Here is a partial listing of repayment options offered to borrowers:
Stafford Loan (lender-based loan) and Direct Loan
Standard (Level) Repayment - divides your principal and interest into equal monthly payments (usually 10 years), with a minimum payment amount starting at $50 per month.
Graduated Repayment - entails interest-only payments the first 2 years, after which your payment amount increases every 2 years. Initially the payment amount is less than with level repayment, but over time becomes significantly greater.
Extended Repayment - lengthens repayment up to 25 years for either level or graduated repayment plans.
Income-sensitive Repayment - requires minimum monthly payments of ‘interest only’ for up to 5 years as based upon your income and loan amount. You must provide income documentation annually. Following the income-sensitive repayment period, you will ultimately return to a level or graduated repayment schedule.
Income-Based Repayment (IBR) - caps monthly federal loan payments at a level based on your income and family size. Benefits within this repayment plan also include loan forgiveness for those remaining in the program for 20 or more years (see http://studentaid.ed.gov/repay-loans/understand/plans/income-based for details); 10 years if you work in government, non-profit, or public service.
Pay As You Earn (PAYE) - If your student loan debt is high relative to your income,
you may qualify for the a new loan repayment plan to be offered starting on December 21, 2012.
Most Direct Loans (excluding Direct PLUS Loans for parents and Direct Consolidation Loans that
repaid PLUS Loans for parents) are eligible for PAYE.
The new repayment plan, which shares many similarities with the current Income-Based Repayment (IBR) Program,
will accept enrollees who were new borrowers after October 1, 2007 and took out a loan on or after October 1, 2011.
Under PAYE, eligible borrowers of federal student loans will have their monthly loan payments capped at 10 percent of
discretionary income and loan forgiveness after 20 years of payments. For more information,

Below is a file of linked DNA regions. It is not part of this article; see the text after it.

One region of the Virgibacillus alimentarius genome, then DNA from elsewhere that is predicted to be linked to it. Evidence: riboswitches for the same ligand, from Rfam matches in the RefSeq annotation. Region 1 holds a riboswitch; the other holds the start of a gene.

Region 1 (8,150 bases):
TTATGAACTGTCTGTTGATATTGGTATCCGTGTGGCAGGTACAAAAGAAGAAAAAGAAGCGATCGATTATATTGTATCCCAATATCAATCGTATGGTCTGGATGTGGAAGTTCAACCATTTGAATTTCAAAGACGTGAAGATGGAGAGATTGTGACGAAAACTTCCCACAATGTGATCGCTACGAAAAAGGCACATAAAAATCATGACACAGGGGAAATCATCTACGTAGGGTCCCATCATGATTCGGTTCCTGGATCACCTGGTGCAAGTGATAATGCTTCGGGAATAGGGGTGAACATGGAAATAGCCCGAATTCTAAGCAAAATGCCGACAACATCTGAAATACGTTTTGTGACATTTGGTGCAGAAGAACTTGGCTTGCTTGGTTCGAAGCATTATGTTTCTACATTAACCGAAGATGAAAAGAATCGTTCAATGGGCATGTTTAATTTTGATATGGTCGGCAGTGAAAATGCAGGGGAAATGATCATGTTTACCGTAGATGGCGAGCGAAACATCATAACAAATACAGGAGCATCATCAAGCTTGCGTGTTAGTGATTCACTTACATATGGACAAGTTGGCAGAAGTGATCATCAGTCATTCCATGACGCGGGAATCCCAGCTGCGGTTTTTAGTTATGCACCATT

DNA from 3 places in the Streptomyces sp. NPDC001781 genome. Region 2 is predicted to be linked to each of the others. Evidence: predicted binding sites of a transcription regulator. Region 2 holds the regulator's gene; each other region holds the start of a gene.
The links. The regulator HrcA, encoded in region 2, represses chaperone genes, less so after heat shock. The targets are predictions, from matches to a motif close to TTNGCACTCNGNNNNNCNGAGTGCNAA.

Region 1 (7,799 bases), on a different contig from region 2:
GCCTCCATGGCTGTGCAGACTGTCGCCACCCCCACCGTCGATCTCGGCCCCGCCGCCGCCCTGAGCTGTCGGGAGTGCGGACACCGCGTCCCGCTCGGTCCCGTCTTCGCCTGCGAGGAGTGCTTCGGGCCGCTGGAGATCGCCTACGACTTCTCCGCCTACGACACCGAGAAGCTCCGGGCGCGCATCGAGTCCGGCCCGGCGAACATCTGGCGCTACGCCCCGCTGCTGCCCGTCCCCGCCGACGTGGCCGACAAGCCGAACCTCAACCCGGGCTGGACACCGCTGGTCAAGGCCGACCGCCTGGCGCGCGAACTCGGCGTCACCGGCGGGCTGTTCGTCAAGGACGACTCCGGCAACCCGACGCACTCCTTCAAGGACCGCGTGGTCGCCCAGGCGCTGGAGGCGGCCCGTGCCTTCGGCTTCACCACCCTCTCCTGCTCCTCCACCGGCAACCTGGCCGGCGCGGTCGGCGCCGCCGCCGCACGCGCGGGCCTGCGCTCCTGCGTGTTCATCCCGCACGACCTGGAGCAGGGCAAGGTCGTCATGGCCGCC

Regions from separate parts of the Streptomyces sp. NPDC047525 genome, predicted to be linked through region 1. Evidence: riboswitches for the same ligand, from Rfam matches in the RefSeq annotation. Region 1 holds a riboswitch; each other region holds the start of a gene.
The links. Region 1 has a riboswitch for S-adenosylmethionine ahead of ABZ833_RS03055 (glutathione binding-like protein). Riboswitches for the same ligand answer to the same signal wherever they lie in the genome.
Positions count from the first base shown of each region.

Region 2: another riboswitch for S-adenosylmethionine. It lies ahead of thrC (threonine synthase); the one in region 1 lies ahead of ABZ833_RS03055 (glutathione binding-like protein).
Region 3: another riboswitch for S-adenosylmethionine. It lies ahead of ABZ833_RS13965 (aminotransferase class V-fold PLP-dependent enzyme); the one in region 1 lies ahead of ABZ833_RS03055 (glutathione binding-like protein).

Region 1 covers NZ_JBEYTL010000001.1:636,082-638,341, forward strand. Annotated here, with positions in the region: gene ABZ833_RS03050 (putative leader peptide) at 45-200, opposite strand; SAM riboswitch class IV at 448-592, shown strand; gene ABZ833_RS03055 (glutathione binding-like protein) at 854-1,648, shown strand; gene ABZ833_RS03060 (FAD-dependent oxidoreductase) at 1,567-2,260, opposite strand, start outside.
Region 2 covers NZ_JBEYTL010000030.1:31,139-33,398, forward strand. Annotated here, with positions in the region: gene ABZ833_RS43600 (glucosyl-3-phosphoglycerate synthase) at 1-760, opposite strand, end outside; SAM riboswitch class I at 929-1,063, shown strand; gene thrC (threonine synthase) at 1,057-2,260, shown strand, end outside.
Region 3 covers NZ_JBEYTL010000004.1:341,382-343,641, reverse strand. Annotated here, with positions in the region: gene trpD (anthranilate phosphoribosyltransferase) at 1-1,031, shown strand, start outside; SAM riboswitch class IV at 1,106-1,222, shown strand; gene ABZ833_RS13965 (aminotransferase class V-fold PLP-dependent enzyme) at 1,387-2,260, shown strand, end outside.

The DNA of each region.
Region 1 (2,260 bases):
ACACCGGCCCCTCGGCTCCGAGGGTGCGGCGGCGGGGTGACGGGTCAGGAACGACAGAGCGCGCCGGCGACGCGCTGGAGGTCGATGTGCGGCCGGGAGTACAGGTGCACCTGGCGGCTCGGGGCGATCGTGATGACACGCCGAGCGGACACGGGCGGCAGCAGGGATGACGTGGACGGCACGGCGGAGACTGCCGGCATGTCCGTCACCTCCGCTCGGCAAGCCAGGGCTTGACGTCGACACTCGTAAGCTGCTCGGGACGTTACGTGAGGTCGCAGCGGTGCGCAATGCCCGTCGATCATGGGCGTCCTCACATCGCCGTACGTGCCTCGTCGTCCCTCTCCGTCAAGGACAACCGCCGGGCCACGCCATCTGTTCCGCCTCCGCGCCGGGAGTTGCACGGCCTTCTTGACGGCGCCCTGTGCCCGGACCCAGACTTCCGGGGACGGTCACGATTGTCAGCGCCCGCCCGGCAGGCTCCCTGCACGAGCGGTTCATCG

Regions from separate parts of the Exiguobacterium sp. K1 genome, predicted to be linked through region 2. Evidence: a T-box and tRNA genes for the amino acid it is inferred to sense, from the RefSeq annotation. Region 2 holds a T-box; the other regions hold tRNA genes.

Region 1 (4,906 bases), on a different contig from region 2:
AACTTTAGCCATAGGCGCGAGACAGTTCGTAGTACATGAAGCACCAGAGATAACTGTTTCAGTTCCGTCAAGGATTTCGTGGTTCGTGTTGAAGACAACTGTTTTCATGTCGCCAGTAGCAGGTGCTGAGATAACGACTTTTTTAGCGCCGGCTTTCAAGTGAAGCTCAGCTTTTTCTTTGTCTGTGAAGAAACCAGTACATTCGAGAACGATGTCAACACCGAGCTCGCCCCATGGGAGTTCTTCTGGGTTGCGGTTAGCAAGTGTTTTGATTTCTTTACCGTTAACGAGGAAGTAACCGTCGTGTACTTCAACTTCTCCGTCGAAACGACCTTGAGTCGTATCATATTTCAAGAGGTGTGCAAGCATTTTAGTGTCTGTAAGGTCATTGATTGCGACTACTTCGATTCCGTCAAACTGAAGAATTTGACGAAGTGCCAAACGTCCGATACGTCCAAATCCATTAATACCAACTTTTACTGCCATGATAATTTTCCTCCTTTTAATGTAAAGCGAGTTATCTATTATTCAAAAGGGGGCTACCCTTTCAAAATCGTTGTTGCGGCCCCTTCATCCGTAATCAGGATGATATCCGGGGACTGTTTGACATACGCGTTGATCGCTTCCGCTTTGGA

visit the studentaid.ed.gov website by clicking here.
For further information on Direct Loan repayment plans, go to the Federal Student Aid website.
Consult your Stafford Loan lender or servicer concerning further details and/or options, change of address or payment problems.
Perkins Loan (campus-based loan)
Standard Repayment - fixed quarterly (once every 3 months) payment for up to 10 years, with a minimum payment amount starting at $120 a quarter
Consult the campus/university or the billing servicer for the campus/university where you received the Perkins Loan for further details and/or options. Borrowers receiving Perkins Loans through UCLA should contact the UCLA Collections Office or UCLA’s billing servicer, Affiliated Computer Services (ACS), concerning further details and/or options, change of address or payment problems.
Repayment Options Made Easy
To assist federal student loan borrowers facing repayment, a new web-based tool to help borrowers navigate the complexity of student loan repayment choices has been created. The online, interactive, information-only tool is geared to help student borrowers find their best repayment option in five steps or less. It also provides information on the ‘next steps’ to take. You can use the online tool without logging in to the site.
Access this new tool by clicking the “Find out your student loan repayment options here” link on the StudentLoans.gov homepage; or go there directly at StudentLoans.gov/Repay in one click.
What is Income-Based Repayment (IBR)?
Income-Based Repayment (IBR) caps monthly federal loan payments at an affordable level, based on your income and family size. Benefits within this repayment plan also include loan forgiveness for those remaining in the program for 20 or more years (see http://studentaid.ed.gov/repay-loans/understand/plans/income-based for details); 10 years if you work in government, non-profit, or public service. If you owe more on your federal student loans than you earn in a year, you may benefit from IBR. The lower your income, the lower your monthly payment will be; and in some cases, as low as $0. IBR is available for almost all federal loans made by any lender, whether for college or graduate school.
If you work in a government, nonprofit, or other public service job, you could have your remaining student loan debt forgiven after just 10 years of IBR (or certain other payments). Your loans have to be in the federal Direct Loan Program to qualify; the 10 years of IBR need not be consecutive. You must make a total of 120 payments while working full-time for a public or nonprofit employer, starting on or after October 1, 2007.
For a more encompassing view of the IBR Plan click here.
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Introduction to Repayment
Knowing ‘the basics’ before making that first payment
Understanding the many choices offered
Deferments / Forbearance / Cancellations
Making use of benefits
Determining the advantages and disadvantages